I have painted on birch bark, regular artist oil paints, but I have not tried ink. Sounds interesting!! The paint has no problem adhering. The main issue for me is how to fix the physical birchbark afterwards to display it - ie framing is an issue :~) !! I didn't go to far down that road myself, but occasionally I do paint a bit.

Norval Morrisseau worked on birchbark for some of his oil paintings, which I have seen in the National Gallery in Ottawa. None of his large works, just humble little 10x16, 16x20 sort of size. (They were in traditional wood frames by the way, affixed to an inner support.)

I think he worked in northern Ontario too!

Good experiments, Larry!

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Message 7
From: key sevn
Date: Sat, 07 Jan 2012 21:17:18 GMT
Subject: [Baren 44958] Re: Printing on Birch Bark rather than paper?
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cool. I would like to see some photos of birch prints, and wondering how
big one piece of bark can be?

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Message 8
Date: Sun, 08 Jan 2012 00:21:34 GMT
Subject: [Baren 44959] More questions
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Firstly, I'd like to say how wonderful it is to have found barenforum. Looking at your websites you are an awesomely talented group & I love to look at & learn from your works.
Bea, what an inspiration, I hope I will be able & fit to do woodcuts through my senior years when they come!
I have so many questions I will try to ration not to be tiresome. I notice many of you work big and with numerous blocks you couldn't possibly print in one sitting.
So, what do you do, let the paper dry between colors and wet it again when you are ready? Or keep it wet for a few days and print block after block? I have only printed small and with maximum of 5 blocks so far.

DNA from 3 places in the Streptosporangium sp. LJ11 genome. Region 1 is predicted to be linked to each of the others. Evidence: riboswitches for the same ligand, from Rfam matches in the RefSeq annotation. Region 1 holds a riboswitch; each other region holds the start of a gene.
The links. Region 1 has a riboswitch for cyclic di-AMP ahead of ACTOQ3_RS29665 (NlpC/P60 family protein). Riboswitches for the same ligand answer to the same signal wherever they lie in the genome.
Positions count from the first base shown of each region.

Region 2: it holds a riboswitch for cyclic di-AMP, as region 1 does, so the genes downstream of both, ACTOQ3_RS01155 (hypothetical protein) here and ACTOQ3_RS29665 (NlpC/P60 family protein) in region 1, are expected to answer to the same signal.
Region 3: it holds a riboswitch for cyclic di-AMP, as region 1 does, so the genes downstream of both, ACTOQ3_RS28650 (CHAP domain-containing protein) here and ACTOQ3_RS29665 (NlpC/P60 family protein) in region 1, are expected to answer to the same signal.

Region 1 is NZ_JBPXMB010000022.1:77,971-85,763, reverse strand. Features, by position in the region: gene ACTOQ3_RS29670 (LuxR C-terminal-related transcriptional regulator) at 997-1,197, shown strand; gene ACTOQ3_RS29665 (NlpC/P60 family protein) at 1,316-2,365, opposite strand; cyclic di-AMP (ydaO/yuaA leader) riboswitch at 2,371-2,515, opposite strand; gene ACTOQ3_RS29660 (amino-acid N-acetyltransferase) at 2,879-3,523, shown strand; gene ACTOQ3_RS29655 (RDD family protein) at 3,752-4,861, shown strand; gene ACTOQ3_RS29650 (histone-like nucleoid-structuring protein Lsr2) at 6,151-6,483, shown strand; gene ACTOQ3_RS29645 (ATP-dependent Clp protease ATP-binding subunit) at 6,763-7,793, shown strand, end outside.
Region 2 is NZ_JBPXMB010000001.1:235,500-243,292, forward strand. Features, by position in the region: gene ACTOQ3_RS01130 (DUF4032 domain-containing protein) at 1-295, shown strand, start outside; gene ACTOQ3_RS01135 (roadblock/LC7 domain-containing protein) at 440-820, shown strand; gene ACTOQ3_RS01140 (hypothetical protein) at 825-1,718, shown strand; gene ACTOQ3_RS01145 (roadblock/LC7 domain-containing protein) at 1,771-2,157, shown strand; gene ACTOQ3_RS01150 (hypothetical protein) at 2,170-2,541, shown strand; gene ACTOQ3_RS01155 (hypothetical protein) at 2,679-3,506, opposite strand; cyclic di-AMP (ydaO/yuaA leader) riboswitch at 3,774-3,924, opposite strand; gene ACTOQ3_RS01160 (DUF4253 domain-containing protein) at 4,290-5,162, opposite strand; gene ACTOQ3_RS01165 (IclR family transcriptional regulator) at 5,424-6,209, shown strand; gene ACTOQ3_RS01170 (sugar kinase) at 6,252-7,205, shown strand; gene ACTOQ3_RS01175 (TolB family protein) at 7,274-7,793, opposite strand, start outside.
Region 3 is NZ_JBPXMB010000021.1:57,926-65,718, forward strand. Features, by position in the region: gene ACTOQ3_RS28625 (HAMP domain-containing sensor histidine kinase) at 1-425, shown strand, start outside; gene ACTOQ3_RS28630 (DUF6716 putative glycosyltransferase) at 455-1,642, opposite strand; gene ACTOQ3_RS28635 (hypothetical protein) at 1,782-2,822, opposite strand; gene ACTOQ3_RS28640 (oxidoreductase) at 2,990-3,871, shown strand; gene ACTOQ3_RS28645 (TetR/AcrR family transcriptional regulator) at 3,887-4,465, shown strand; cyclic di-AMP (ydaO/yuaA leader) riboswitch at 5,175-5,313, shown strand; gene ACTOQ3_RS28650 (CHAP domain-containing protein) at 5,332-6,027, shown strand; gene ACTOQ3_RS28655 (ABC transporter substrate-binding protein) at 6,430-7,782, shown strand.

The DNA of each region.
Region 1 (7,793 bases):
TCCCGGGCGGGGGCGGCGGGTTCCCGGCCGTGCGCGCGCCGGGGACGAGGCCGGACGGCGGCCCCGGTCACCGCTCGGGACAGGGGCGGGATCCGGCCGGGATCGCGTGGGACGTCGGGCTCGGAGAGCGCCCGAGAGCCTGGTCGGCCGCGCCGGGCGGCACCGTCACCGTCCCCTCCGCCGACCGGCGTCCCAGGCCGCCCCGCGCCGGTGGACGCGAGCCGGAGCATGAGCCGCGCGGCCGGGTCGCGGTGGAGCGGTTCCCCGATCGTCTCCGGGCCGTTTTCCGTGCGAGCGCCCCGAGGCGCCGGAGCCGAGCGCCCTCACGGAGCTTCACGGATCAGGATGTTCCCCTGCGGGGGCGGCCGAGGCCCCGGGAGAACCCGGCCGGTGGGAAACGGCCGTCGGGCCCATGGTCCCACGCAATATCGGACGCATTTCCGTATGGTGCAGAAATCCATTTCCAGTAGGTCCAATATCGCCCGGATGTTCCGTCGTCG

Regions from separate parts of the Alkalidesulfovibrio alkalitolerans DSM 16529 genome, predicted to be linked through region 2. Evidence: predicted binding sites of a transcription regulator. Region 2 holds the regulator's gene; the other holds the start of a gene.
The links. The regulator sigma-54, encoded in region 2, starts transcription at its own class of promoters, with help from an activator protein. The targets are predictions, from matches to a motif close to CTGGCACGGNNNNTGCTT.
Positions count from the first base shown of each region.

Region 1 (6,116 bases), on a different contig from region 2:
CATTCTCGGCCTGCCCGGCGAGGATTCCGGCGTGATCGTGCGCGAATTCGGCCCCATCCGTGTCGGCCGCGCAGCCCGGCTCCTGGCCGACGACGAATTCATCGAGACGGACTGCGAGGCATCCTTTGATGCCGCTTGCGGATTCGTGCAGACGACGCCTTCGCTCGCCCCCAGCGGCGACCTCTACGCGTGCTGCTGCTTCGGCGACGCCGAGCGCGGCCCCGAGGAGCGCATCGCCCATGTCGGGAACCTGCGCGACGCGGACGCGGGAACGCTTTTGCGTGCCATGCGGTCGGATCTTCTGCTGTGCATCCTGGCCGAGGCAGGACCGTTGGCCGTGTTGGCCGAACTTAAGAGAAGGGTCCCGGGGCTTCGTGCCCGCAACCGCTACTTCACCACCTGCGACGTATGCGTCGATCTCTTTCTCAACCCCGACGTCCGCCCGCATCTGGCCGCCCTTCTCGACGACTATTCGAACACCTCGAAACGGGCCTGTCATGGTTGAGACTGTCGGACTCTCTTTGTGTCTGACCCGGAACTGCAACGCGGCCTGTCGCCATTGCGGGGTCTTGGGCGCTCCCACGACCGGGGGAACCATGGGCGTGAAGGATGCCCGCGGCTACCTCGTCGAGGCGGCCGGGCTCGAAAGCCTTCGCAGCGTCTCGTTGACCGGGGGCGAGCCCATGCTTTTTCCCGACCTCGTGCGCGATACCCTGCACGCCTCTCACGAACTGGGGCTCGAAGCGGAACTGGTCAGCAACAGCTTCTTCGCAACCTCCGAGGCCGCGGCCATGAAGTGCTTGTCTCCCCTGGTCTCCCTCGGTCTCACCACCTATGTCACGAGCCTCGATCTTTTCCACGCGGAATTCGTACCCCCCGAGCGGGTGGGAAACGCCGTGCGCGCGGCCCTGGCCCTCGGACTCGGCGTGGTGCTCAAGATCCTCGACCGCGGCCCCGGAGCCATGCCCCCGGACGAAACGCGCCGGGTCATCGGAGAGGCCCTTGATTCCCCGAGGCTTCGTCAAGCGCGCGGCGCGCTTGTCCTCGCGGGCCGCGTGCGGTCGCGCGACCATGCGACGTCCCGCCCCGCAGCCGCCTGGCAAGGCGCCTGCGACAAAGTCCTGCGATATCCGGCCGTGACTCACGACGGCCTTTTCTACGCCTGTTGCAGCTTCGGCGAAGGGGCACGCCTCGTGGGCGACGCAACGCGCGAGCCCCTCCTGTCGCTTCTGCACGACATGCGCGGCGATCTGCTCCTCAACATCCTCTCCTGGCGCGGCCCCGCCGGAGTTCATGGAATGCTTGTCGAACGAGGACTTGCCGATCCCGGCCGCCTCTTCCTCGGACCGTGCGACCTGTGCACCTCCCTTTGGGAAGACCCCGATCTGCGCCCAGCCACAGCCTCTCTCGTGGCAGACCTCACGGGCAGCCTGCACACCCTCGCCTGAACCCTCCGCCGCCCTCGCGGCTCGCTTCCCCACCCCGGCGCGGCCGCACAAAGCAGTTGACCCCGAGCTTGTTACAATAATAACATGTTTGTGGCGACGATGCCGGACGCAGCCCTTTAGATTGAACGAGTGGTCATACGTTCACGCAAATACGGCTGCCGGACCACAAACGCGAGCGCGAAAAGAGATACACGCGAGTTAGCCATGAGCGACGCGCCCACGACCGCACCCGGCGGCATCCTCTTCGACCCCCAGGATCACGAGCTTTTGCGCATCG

Many Thanks
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Message 9
From: Linda Beeman
Date: Sun, 08 Jan 2012 00:46:17 GMT
Subject: [Baren 44960] morbid subject
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Thanks everyone for not thinking it a weird subject! I appreciate all the ideas and thoughts. I gave me some good ideas!
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Message 10
From: ArtfulCarol #
Date: Sun, 08 Jan 2012 03:42:32 GMT
Subject: [Baren 44961] Re: morbid subject
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Ideas to disperse our art accumulated over the years:
Business cards put up on bulletin boards, post offices, libraries. You
never know and it's so easy.
Also barter--Daumier did it!!! Why not? What would you barter?

In a message dated 1/5/2012 11:17:13 A.M. Eastern Standard Time,

Digest Appendix

Postings made on [Baren] members' blogs
over the past 24 hours ...

Subject: Looking forward ...
Posted by: Dave Bull

With the Hanga Treasure Chest : Mystique of the Japanese Print series now in the home stretch, it is of course (past) time to do some serious planning for the next one.

Planning a new series means thinking not just about prints and designs, but of course the peripheral materials too, including the storage system. The system I devised for the original Treasure Chest, which combined storage and display in one unit ...

... was very successful, and the case for the Mystique series grew out of the same concept.

Now if (heh!) I were to be making another set of prints on a similar scale - desktop display size - I would have to decide either to use one of those two case designs, or come up with something new. I was mulling these issues over while I was carving yesterday morning, and had an inspiration for a way to make a case similar to the current Mystique model - of course combining storage and display - but which moved it forward somewhat. Call it Mark II, if you will.

I thought about it off and on during the day, and after the evening carving session was done, even though it's really getting ahead of things, I couldn't resist having a go at building a sample. I didn't actually pull an 'all-nighter', but the sky was starting to get a bit light by the time I finished! Here are some photos of the results:

To start with, here's the case . . .
[Long item has been trimmed at this point. The full blog entry can be viewed here]

This item is taken from the blog Woodblock RoundTable.
'Reply' to Baren about this item.